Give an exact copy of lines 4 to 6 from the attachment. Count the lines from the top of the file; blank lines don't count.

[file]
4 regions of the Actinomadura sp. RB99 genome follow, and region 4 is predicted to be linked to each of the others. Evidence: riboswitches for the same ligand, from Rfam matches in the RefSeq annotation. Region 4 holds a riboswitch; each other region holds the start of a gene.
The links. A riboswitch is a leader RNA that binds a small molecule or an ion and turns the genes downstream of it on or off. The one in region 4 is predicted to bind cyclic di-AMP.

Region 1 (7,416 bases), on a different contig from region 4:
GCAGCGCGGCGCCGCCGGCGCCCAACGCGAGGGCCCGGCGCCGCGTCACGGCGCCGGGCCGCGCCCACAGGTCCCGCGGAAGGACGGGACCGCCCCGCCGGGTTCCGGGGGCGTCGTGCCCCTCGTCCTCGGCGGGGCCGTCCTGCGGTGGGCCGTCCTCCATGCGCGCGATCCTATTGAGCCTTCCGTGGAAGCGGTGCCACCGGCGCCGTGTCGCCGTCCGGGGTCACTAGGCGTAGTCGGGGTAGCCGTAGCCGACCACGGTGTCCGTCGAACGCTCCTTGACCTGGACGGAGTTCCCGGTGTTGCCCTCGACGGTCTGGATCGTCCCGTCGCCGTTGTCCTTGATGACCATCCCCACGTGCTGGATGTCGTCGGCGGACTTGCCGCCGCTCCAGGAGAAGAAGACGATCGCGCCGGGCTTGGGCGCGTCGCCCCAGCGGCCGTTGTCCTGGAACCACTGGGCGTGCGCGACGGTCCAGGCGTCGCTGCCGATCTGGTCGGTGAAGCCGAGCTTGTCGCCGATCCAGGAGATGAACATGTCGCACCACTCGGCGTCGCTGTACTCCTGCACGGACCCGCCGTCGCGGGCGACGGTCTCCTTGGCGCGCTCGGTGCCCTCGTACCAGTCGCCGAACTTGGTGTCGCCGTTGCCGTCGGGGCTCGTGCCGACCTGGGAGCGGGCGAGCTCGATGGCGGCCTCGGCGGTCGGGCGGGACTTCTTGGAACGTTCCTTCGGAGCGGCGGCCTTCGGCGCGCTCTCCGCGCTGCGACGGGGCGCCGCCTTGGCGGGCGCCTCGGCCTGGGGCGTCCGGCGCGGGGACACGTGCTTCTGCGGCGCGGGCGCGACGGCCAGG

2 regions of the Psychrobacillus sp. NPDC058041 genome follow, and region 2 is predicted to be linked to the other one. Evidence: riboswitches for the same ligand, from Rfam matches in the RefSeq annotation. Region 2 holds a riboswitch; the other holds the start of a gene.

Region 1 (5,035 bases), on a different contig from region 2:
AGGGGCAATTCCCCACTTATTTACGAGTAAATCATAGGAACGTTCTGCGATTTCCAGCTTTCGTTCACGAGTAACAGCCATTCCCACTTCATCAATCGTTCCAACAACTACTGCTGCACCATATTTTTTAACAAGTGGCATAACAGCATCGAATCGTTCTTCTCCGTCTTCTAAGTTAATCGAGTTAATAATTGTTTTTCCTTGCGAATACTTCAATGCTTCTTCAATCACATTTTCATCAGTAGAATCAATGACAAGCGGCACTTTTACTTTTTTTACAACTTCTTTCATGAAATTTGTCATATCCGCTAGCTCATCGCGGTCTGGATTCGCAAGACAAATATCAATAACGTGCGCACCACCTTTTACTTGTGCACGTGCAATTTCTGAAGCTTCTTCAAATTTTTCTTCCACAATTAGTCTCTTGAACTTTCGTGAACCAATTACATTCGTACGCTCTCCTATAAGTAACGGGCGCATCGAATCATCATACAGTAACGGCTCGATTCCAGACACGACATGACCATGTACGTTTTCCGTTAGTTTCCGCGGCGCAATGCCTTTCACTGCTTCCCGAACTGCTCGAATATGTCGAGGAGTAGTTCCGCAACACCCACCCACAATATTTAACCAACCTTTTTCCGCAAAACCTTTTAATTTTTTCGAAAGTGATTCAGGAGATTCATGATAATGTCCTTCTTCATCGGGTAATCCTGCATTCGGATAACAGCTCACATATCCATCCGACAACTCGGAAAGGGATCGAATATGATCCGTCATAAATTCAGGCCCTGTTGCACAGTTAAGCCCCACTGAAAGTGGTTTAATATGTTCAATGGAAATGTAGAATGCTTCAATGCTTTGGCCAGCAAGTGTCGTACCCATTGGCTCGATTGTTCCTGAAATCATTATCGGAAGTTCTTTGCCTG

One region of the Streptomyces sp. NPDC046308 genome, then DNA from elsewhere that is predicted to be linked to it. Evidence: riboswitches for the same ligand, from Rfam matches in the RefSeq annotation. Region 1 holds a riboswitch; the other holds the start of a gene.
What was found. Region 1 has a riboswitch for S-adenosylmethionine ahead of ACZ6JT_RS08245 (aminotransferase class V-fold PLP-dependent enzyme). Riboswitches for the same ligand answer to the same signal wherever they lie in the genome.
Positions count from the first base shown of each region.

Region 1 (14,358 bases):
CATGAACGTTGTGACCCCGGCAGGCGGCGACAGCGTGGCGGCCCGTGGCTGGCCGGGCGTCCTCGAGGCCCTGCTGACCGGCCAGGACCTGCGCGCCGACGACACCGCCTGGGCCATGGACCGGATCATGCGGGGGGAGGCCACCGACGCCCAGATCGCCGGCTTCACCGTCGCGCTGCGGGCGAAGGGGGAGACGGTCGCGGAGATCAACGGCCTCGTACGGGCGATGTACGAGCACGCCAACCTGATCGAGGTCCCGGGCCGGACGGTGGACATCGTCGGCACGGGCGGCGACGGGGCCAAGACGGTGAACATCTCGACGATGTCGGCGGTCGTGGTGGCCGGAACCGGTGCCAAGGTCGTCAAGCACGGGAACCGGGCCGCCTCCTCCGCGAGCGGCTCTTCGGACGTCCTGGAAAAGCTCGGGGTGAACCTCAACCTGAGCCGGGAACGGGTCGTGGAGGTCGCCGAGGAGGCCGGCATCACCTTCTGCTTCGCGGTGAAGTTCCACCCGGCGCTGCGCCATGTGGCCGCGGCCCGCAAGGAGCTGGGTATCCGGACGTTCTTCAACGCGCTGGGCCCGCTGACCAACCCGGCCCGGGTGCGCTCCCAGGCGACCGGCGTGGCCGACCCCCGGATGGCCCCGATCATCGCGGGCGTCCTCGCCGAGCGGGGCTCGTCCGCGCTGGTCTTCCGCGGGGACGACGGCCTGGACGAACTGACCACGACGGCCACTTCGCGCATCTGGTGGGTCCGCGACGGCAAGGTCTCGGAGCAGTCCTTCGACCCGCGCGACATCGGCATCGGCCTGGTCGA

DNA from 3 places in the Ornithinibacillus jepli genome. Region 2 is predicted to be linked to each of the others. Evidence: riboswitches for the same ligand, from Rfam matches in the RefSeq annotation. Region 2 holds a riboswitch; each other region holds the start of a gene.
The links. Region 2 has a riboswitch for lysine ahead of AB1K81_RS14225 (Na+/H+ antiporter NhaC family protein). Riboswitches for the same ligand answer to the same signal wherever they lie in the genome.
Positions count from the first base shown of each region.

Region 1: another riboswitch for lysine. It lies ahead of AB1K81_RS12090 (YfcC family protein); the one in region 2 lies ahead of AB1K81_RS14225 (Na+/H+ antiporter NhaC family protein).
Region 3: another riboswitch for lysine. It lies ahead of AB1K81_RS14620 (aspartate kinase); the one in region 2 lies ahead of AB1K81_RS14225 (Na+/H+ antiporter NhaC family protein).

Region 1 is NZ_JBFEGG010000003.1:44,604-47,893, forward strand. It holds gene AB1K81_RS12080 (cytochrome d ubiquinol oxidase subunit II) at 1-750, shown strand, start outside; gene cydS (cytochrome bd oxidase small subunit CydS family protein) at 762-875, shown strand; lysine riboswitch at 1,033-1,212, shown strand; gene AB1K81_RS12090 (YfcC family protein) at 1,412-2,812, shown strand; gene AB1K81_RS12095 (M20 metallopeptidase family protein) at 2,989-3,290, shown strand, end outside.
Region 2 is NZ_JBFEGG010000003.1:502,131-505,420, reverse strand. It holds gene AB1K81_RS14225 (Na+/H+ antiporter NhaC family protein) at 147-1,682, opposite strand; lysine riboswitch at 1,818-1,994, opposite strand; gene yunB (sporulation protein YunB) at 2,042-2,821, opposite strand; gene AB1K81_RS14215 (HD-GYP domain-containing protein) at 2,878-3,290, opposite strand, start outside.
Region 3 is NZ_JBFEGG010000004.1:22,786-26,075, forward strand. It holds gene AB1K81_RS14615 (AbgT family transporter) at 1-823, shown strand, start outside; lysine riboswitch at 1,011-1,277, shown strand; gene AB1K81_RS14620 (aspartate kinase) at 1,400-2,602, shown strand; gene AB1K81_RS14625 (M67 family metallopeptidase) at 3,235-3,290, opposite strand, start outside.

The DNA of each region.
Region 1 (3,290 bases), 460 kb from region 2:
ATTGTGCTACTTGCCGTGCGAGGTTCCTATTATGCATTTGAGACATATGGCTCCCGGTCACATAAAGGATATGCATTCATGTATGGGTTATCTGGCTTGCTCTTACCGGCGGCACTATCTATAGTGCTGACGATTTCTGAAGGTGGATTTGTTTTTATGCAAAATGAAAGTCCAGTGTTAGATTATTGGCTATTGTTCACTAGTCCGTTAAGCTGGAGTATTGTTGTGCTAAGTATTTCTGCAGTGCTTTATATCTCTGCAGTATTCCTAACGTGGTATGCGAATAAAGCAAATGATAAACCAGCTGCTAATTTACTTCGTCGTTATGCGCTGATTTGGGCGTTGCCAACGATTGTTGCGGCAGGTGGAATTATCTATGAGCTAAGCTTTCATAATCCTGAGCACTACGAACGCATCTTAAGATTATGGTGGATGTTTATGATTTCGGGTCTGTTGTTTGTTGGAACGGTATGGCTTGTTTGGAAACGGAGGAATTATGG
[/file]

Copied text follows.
GCAGCGCGGCGCCGCCGGCGCCCAACGCGAGGGCCCGGCGCCGCGTCACGGCGCCGGGCCGCGCCCACAGGTCCCGCGGAAGGACGGGACCGCCCCGCCGGGTTCCGGGGGCGTCGTGCCCCTCGTCCTCGGCGGGGCCGTCCTGCGGTGGGCCGTCCTCCATGCGCGCGATCCTATTGAGCCTTCCGTGGAAGCGGTGCCACCGGCGCCGTGTCGCCGTCCGGGGTCACTAGGCGTAGTCGGGGTAGCCGTAGCCGACCACGGTGTCCGTCGAACGCTCCTTGACCTGGACGGAGTTCCCGGTGTTGCCCTCGACGGTCTGGATCGTCCCGTCGCCGTTGTCCTTGATGACCATCCCCACGTGCTGGATGTCGTCGGCGGACTTGCCGCCGCTCCAGGAGAAGAAGACGATCGCGCCGGGCTTGGGCGCGTCGCCCCAGCGGCCGTTGTCCTGGAACCACTGGGCGTGCGCGACGGTCCAGGCGTCGCTGCCGATCTGGTCGGTGAAGCCGAGCTTGTCGCCGATCCAGGAGATGAACATGTCGCACCACTCGGCGTCGCTGTACTCCTGCACGGACCCGCCGTCGCGGGCGACGGTCTCCTTGGCGCGCTCGGTGCCCTCGTACCAGTCGCCGAACTTGGTGTCGCCGTTGCCGTCGGGGCTCGTGCCGACCTGGGAGCGGGCGAGCTCGATGGCGGCCTCGGCGGTCGGGCGGGACTTCTTGGAACGTTCCTTCGGAGCGGCGGCCTTCGGCGCGCTCTCCGCGCTGCGACGGGGCGCCGCCTTGGCGGGCGCCTCGGCCTGGGGCGTCCGGCGCGGGGACACGTGCTTCTGCGGCGCGGGCGCGACGGCCAGG

2 regions of the Psychrobacillus sp. NPDC058041 genome follow, and region 2 is predicted to be linked to the other one. Evidence: riboswitches for the same ligand, from Rfam matches in the RefSeq annotation. Region 2 holds a riboswitch; the other holds the start of a gene.

Region 1 (5,035 bases), on a different contig from region 2: